Admiral Richard E. Byrd: 1954 interview.

Admiral Byrd makes two notable statements:

- "We've found enough coal, within a 180 miles of the South Pole, enough to supply the whole world for quite awhile. There's evidence of many other minerals, we're pretty sure there's oil…there's evidence of probably uranium there. It's the most peaceful place in the world, but I don't think it will be for long."

- "Strangely enough, there is left in the world today, an area as big as the United States, that's never been seen by a human being. And that's beyond the pole, on the other side of the south pole from Little America."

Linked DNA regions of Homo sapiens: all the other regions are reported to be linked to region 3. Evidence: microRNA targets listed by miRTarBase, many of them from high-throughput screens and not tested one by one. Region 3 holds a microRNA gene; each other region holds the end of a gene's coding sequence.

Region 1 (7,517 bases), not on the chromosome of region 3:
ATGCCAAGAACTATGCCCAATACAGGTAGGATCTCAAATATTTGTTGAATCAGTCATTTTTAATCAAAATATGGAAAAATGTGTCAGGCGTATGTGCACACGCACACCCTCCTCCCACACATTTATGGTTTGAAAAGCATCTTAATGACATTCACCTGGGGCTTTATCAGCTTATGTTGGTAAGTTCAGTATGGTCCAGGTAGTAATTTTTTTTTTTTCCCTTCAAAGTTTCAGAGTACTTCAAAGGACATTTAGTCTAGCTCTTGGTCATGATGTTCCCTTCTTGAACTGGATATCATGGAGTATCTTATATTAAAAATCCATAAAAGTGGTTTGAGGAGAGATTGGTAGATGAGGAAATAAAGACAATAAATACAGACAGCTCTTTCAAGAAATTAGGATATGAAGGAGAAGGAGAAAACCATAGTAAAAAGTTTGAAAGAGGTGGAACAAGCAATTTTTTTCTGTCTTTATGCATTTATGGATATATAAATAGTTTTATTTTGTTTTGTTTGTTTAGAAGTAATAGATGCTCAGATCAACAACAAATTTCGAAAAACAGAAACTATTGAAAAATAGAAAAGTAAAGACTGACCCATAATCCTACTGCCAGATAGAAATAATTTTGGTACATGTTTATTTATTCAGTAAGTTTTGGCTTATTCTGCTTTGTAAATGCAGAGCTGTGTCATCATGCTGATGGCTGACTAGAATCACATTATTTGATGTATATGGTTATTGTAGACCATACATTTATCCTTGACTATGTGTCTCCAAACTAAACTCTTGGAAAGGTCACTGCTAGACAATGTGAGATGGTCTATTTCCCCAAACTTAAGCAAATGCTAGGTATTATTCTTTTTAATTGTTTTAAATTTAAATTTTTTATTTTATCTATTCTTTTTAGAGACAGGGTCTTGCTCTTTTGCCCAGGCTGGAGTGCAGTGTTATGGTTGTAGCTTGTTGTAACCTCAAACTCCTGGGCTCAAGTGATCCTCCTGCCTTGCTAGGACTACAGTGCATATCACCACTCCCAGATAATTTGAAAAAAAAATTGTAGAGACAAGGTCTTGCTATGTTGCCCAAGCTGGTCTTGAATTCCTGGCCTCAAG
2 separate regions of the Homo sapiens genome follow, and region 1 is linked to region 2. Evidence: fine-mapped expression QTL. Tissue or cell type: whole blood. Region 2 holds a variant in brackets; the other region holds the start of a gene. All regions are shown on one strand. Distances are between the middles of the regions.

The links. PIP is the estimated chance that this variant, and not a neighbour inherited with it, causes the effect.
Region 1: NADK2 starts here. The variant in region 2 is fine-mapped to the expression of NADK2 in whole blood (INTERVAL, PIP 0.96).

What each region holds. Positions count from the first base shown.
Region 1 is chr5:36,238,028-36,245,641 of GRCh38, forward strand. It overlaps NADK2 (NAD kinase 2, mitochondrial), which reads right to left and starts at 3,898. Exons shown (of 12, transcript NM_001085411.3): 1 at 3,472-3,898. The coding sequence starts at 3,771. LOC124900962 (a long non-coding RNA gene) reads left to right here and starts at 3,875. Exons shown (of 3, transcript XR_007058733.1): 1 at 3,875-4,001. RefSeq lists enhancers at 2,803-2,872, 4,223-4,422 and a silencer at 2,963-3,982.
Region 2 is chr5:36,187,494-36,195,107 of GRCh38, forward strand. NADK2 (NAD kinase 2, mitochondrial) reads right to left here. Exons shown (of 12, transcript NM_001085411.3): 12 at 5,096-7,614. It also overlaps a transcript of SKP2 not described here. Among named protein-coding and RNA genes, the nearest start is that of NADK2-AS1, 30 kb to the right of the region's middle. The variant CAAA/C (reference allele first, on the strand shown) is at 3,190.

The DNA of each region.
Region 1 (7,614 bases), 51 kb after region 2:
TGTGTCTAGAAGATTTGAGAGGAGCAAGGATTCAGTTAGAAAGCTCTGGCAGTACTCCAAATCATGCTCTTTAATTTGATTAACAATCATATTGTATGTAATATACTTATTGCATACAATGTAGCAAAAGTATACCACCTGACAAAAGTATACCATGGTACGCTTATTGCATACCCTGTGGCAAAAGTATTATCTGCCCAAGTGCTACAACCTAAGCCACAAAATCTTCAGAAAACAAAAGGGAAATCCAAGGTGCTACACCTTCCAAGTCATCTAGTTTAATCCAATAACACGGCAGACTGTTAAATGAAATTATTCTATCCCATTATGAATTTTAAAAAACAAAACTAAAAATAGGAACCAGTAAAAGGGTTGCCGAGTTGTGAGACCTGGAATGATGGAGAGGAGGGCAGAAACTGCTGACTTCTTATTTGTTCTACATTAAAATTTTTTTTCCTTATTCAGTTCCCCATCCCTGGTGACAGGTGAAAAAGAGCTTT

Richard Evelyn Byrd Jr. (1888 – 1957) was an American naval officer and explorer. He was a recipient of the Medal of Honor, the highest honor for valor given by the United States, and was a pioneering American aviator, polar explorer, and organizer of polar logistics. Aircraft flights in which he served as a navigator and expedition leader crossed the Atlantic Ocean, a segment of the Arctic Ocean, and a segment of the Antarctic Plateau. Byrd claimed that his expeditions had been the first to reach both the North Pole and the South Pole by air. His claim to have reached the North Pole is disputed. He is also known for discovering Mount Sidley, the largest dormant volcano in Antarctica.
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